Adrianna Kruse's adaptation of Little Red Riding Hood, called Little Red Hoodie, is a good children's book focused on something very important in today's modern Web 2.0 Family era:  Internet Safety.  If you have young children, this is a reasonably-priced book you can order online and really use to hammer home some important messages about talking to strangers–online.   Little Red Hoodie Cover

Little Red Hoddie's rules to safe Internet use:

Secret: Keep all of your personal information secret.

Ask: Always ask your parents before meeting anyone in person or inviting someone over for a visit.

Feel: If something you see on the Internet makes you feel uncomfortable, tell your parents immediately.

Educate: Continue to educate yourself and others on the hidden dangers of Internet use.

And the best tip of all: When in doubt, log out!

The plot line in the book is quite simple: Little Red Hoodie gets home from school and instead of doing her homework, gets online, where she is IMed by her "Granny" who claims to be sick and needing something to eat so she will feel better.  In spite of LRH at first questioning, "I thought you were at a karate tournament today," Granny says she's too ill to talk on the phone and the little girl's mom is too busy to be worried about tending to her.  Granny insists that LRH come now, and she does. 

When LRH gets to Granny's house, Granny is gone and we're led through the traditional your teeth and hands look bigger routine, only for the Big Bad Wolf to leap from the bed exclaiming, "Because I'm not your Granny!"  What happens next, I'll leave you to find out in the book.  Little Red Hood Wolf

But the underlying message here for children is the fact that in spite of who people say they are online, they really don't know who they're talking with, even when there is a nice Granny photo on a profile screen. 

This is something that all Web 2.0 Families today must consider as we allow our children more and more freedom on the Internet.  Let's face it, there are some really dangerous people out there who are on the Internet.  And even though sex offenders are prohibited from being on a computer, the cases of them being on one anyway are far too numerous to sleep comfortably at night if you're letting your kids open access to the Net.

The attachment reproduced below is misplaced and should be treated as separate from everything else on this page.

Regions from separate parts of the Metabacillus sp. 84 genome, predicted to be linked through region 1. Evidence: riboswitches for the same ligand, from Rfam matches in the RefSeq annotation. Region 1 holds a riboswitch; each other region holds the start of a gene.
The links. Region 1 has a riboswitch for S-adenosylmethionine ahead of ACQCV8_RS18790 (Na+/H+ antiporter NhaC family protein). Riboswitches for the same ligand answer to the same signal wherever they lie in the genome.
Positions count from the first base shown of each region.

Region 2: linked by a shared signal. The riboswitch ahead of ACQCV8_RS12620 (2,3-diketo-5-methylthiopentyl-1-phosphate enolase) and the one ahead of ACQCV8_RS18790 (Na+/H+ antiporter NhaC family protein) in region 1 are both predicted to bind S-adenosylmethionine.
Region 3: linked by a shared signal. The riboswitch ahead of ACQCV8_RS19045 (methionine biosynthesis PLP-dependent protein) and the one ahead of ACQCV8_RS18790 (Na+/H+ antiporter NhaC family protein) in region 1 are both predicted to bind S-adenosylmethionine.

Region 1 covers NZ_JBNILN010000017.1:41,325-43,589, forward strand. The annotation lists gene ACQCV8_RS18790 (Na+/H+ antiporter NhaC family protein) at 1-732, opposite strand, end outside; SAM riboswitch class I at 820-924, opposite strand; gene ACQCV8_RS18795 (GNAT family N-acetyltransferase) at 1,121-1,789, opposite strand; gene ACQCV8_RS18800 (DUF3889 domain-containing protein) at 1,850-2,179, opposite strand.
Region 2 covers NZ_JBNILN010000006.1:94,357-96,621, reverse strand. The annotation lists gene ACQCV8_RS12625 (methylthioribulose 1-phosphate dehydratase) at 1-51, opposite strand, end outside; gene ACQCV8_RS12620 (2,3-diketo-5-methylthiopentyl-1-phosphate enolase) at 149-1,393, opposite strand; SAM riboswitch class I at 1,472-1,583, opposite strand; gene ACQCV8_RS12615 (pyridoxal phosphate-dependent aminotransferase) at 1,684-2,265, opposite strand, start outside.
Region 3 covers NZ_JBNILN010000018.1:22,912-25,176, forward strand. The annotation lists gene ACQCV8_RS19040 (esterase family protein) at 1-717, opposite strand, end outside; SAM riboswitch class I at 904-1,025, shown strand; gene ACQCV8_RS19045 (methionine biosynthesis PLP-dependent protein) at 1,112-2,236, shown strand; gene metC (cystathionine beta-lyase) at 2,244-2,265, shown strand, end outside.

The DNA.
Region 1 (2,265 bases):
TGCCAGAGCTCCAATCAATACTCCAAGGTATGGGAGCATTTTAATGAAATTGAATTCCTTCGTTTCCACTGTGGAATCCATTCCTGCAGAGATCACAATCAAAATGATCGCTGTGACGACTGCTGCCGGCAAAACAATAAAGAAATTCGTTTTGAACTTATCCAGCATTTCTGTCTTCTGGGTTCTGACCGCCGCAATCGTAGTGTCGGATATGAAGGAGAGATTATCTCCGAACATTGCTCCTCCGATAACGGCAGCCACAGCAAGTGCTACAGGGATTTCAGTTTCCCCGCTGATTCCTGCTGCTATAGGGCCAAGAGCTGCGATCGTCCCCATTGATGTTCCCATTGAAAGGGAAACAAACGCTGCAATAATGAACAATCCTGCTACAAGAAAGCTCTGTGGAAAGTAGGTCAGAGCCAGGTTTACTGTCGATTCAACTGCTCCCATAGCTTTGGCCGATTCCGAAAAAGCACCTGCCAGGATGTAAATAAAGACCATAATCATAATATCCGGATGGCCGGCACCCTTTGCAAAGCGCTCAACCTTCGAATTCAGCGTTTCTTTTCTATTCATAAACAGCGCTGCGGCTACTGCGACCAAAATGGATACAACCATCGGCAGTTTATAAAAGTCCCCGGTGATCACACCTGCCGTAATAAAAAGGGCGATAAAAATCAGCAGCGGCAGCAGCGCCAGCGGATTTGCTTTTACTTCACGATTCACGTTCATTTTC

A counselor in Dallas was telling me last week of a sex offender who was caught by police after the offender tried to meet what he thought was a young girl.  Upon his release from prison, the guy was told to stay off the Internet.  Well, guess what.  Within a week, he was back in jail again. He had gone back to the same Internet platform.  Hit on another girl, and guess what, when he went to meet her, was met by the same police officer who had arrested him the first time.

Do you know who your children are talking with online?  Do you have the passwords to get into their MySpace or Facebook accounts?  Do you have the passwords to ALL of their accounts, because the tendency is for kids nowadays to have more than one, particularly on MySpace.  Have you seen what others are writing on their walls?  Have you seen what your own kids are posting? 

Mrs. Kruse, who I initially found on Twitter, has done a good thing in writing this book, Little Red Hoodie.  It's worth the money to get one and spend some time reading it with your younger children.  Heck, for fun read it to your tweens when they're basically captive and cannot escape!